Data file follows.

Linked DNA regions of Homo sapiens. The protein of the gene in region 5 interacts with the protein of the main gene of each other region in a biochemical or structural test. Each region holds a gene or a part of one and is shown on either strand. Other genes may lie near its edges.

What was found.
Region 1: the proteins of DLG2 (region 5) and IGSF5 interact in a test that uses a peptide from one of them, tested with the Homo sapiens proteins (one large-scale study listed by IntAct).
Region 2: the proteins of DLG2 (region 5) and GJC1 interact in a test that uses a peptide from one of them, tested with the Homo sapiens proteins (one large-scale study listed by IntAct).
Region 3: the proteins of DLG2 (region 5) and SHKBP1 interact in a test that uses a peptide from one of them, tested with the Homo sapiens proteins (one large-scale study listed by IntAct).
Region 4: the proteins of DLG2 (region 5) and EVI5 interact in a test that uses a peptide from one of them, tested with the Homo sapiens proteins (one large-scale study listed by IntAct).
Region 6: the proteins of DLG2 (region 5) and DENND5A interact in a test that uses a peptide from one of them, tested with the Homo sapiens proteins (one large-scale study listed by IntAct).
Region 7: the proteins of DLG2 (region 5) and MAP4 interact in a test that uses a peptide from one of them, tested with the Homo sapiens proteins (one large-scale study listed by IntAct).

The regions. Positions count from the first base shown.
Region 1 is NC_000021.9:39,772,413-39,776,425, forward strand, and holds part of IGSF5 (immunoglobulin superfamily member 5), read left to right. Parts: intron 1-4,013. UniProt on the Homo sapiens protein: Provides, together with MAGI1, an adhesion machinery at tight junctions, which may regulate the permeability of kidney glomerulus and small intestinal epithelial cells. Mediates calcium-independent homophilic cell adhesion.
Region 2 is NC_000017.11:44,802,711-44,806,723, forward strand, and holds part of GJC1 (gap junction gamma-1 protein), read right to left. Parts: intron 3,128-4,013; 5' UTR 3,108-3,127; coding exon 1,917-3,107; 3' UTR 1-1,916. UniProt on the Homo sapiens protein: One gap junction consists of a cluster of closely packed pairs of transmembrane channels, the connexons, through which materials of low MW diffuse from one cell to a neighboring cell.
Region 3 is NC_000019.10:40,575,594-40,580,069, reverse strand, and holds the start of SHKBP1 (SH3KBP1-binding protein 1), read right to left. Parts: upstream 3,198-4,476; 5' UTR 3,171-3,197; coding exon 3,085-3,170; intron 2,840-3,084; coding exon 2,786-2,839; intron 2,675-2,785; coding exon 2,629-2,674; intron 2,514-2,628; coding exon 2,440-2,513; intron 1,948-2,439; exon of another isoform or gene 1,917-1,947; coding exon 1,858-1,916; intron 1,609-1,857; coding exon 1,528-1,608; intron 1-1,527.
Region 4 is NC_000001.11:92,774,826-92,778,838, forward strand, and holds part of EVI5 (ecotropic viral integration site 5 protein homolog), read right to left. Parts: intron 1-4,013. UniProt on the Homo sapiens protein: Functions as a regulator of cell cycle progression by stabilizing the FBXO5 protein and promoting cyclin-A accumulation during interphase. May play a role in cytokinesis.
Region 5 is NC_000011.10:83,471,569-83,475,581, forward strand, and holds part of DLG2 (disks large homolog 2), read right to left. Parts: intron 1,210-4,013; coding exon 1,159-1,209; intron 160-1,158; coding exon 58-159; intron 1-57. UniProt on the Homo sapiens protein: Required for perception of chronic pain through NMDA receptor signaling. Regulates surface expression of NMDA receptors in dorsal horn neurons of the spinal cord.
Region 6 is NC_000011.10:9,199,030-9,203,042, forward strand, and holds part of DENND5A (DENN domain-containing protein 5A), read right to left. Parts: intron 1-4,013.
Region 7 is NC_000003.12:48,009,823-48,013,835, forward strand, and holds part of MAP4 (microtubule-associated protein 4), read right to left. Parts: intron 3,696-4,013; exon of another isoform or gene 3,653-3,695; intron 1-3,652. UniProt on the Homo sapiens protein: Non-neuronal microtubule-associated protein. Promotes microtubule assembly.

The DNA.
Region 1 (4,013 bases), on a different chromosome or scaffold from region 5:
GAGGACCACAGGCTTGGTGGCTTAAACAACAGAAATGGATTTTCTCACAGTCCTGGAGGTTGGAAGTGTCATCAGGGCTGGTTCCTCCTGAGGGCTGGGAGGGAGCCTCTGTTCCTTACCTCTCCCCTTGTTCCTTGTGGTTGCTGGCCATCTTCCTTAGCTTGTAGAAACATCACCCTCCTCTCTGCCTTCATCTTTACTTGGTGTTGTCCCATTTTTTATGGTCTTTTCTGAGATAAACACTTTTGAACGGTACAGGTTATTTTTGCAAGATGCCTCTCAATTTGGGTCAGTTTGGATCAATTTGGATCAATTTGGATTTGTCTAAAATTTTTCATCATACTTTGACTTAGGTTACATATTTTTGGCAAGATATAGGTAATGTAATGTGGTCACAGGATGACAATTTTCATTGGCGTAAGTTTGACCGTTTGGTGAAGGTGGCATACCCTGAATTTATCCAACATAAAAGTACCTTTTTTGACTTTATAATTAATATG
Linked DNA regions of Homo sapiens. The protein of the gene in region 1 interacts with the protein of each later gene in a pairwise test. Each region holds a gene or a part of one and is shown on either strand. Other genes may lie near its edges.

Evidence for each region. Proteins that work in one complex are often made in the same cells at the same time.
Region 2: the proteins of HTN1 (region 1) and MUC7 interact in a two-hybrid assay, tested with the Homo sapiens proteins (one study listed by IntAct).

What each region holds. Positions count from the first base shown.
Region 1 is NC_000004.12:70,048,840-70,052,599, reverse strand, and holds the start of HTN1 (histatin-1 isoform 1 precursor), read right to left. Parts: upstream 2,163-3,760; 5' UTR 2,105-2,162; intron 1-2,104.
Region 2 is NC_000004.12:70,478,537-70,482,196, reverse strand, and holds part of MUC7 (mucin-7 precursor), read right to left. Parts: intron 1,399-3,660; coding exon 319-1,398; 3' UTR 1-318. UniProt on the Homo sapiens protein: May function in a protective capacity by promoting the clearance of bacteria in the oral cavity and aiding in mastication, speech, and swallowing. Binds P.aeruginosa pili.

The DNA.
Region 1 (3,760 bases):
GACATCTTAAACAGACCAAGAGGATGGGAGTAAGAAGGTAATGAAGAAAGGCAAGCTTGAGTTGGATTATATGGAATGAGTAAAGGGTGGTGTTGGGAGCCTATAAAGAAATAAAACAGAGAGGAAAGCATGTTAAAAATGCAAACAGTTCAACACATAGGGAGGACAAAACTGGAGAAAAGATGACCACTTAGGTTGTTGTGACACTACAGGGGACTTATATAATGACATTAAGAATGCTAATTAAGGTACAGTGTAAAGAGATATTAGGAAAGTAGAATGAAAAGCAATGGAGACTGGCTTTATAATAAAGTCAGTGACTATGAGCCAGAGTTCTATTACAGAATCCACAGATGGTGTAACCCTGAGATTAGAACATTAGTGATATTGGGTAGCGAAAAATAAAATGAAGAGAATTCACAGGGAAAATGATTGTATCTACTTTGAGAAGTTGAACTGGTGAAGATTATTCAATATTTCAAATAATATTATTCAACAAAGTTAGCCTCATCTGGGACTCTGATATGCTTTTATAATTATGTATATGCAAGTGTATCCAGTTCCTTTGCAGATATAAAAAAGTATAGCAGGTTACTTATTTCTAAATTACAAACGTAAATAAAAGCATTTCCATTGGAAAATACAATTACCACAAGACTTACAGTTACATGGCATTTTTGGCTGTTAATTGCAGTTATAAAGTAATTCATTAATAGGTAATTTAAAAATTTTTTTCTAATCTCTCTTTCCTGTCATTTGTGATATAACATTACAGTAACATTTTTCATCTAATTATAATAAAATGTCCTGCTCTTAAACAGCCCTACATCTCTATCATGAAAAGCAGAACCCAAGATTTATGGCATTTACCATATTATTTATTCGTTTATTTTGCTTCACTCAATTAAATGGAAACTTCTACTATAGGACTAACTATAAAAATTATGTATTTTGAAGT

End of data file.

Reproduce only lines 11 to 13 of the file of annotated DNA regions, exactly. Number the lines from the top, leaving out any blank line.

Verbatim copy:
Region 2 is NC_000017.11:44,802,711-44,806,723, forward strand, and holds part of GJC1 (gap junction gamma-1 protein), read right to left. Parts: intron 3,128-4,013; 5' UTR 3,108-3,127; coding exon 1,917-3,107; 3' UTR 1-1,916. UniProt on the Homo sapiens protein: One gap junction consists of a cluster of closely packed pairs of transmembrane channels, the connexons, through which materials of low MW diffuse from one cell to a neighboring cell.
Region 3 is NC_000019.10:40,575,594-40,580,069, reverse strand, and holds the start of SHKBP1 (SH3KBP1-binding protein 1), read right to left. Parts: upstream 3,198-4,476; 5' UTR 3,171-3,197; coding exon 3,085-3,170; intron 2,840-3,084; coding exon 2,786-2,839; intron 2,675-2,785; coding exon 2,629-2,674; intron 2,514-2,628; coding exon 2,440-2,513; intron 1,948-2,439; exon of another isoform or gene 1,917-1,947; coding exon 1,858-1,916; intron 1,609-1,857; coding exon 1,528-1,608; intron 1-1,527.
Region 4 is NC_000001.11:92,774,826-92,778,838, forward strand, and holds part of EVI5 (ecotropic viral integration site 5 protein homolog), read right to left. Parts: intron 1-4,013. UniProt on the Homo sapiens protein: Functions as a regulator of cell cycle progression by stabilizing the FBXO5 protein and promoting cyclin-A accumulation during interphase. May play a role in cytokinesis.